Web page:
For our suppliers, the art of sales is not getting easier in the digital world. It is getting harder. It is harder to identify and attract a market, harder to get a response and harder to track return on investment, which has never been easy in advertising.

I see Weight Watchers (now WW) took a deep dive in January, losing 36 percent at one point. The Street’s take is, as usual, multi-faceted, some citing Weight Watchers as being an “old-school” brand, and others citing emotional overreaction from the “stockholders,” now properly known as algorithms. There is scarcely a value buyer left in the market.

There are a couple of other items, too, that may have an impact.

First, WW decided to try that fair-haired child of marketing geniuses, celebrity appeal, so they brought in Oprah Winfrey with a package that gave her eight percent of the company. Now, of course, that means she owns her share of a multi-million-dollar loss, but that’s a different topic.

The question is, even if celebrity marketing works, does that make Oprah the poster kid? They thought so, but Oprah’s audience may not be the actual market they are seeking. I’m not saying there are no fat ladies watching Oprah. However, recent research had discovered, amazingly, that, “there are many reasons to suspect that body image in adult women both may differ from and possibly be more complex than that of younger women. Adult women face myriad factors influencing body image beyond those delineated in the body image literature on adolescents and young adult women. For instance, aging-related physiological changes shift the female body further away from the thin-young-ideal, which is the societal standard of female beauty.”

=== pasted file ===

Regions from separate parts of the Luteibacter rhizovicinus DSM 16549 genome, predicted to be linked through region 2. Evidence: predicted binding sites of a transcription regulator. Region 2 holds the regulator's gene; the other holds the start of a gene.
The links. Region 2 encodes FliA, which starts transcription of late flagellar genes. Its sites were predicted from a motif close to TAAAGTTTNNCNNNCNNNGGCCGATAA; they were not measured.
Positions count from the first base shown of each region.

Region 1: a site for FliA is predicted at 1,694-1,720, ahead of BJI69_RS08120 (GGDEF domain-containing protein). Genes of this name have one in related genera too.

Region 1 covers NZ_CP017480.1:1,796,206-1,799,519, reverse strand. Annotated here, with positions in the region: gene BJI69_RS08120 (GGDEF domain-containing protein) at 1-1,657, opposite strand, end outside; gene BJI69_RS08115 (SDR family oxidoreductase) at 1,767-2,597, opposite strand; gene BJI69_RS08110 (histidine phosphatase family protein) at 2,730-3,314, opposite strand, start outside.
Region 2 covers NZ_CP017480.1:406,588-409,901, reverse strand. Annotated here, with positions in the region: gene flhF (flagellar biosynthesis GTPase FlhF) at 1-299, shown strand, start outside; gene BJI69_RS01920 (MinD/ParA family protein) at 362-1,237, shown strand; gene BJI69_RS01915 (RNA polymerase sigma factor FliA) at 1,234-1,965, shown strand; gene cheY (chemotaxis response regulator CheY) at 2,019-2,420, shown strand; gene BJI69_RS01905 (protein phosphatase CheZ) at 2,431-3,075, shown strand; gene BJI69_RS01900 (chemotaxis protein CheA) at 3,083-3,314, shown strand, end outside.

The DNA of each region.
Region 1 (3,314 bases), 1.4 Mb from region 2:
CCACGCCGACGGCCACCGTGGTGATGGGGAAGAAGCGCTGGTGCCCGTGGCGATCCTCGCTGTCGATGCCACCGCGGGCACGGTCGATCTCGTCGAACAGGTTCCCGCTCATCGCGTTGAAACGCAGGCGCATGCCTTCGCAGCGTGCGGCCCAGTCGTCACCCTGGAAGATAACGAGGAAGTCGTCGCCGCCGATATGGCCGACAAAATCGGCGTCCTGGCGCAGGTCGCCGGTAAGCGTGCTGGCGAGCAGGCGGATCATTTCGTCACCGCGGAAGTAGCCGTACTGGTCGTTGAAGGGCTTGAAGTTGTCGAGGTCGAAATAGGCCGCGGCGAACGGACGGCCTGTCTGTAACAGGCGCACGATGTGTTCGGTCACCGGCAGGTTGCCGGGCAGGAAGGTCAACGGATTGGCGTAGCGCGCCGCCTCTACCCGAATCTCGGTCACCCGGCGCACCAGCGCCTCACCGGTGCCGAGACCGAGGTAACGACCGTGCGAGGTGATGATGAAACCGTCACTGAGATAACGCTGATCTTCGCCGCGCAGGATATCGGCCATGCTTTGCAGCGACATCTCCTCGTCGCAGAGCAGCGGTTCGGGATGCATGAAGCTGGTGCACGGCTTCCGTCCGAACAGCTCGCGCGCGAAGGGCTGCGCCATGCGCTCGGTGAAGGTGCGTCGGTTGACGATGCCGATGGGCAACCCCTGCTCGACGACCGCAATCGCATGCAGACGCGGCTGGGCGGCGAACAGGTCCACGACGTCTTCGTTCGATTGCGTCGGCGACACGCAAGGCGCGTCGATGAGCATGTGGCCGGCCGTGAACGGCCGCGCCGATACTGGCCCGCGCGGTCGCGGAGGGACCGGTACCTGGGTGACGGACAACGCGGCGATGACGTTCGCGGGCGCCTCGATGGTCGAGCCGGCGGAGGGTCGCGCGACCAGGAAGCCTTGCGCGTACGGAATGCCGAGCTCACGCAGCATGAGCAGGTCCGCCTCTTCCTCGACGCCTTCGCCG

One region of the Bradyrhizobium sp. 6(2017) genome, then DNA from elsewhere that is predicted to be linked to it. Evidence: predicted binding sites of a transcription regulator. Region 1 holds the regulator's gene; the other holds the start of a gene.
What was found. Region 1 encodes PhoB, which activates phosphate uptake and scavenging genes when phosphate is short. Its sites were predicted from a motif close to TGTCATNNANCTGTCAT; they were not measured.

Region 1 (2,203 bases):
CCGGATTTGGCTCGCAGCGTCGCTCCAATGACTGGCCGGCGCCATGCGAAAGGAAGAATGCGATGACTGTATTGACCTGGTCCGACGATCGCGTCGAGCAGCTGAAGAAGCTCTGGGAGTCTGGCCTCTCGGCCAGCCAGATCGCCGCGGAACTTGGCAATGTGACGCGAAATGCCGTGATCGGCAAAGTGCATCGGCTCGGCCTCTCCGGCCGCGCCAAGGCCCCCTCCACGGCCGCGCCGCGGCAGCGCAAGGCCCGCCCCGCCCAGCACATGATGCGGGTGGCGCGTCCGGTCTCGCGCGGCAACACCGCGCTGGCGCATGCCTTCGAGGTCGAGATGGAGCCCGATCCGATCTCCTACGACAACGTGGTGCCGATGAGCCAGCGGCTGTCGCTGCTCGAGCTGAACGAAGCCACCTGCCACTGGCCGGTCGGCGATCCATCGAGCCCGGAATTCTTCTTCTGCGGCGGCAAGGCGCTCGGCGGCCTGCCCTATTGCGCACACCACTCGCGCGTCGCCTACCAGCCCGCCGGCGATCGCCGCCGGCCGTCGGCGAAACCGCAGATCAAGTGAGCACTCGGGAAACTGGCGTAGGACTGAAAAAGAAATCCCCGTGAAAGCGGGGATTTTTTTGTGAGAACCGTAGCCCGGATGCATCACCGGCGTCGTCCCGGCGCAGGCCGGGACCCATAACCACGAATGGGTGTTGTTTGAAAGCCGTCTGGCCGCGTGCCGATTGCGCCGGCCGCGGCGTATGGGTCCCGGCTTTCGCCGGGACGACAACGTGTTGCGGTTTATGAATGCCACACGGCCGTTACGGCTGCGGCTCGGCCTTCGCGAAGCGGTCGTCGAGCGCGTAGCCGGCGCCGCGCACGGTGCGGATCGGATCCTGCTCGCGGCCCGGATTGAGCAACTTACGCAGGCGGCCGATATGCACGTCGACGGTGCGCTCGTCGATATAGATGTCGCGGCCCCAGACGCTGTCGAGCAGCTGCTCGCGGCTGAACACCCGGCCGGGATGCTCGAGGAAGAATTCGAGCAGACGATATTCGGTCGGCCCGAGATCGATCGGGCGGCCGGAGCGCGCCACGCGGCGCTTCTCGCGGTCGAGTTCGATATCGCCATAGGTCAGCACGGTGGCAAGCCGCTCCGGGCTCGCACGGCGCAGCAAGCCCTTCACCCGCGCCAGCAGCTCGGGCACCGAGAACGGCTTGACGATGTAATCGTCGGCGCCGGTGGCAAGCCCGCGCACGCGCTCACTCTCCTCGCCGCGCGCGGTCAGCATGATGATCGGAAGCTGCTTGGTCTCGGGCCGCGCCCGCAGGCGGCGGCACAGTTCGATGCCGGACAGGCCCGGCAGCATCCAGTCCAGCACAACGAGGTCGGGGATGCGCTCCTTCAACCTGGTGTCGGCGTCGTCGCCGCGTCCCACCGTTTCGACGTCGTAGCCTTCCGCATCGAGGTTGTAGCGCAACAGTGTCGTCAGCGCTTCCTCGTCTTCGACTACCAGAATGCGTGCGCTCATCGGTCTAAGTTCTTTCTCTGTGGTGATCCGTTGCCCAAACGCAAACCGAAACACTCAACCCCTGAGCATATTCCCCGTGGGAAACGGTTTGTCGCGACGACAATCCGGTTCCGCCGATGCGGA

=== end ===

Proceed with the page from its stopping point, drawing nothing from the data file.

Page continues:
In English, people tend to become more accepting of reality as they mature. So, in the case of Oprah’s audience, maybe the critical mass of viewers has focused away from body image ideals and toward family and life issues.

Another matter is advertising. I confess to never having watched the Oprah Winfrey Show. I know what she looked like and looks like, and I know that the show made her one of the richest people on the planet. But on the media I watch, and it’s quite a bit because of my job, I see either no or almost no ads for WW. I see South Beach Diet, I see Nutrisystem, I see Jenny Craig and I see a smattering of allusions to keto, low-carb, paleo, etc., but no WW.

I tend to watch quite a bit of media aimed at younger viewers, largely because I think we need to try to figure out what they are thinking. On that note, I think they are all thinking Artificial Intelligence will come along and save them, which is the opposite of thinking, but I watch and wait, and nobody is asking.

Anyway, dollars are flowing in torrents for body image stuff, including more perfume for men, and they are not flowing to WW. Is it Oprah? Is it AI? Is it mis-targeting? Is it wrong messaging?

Or is it just a fouling?

You may notice I did not mention original, valuable content in this note. Not even once. That has to be a record.

We have a several shows coming up soon. As an added value to our advertisers, we are offering a special promo opportunity: Buy two print ads at earned-frequency rates, and get 50% off a great promo package including Supply Side exposure, a three-month web ad and your choice of a Wood Industry or Wood Industry US e-letter sponsorship. Steve King can reserve your space.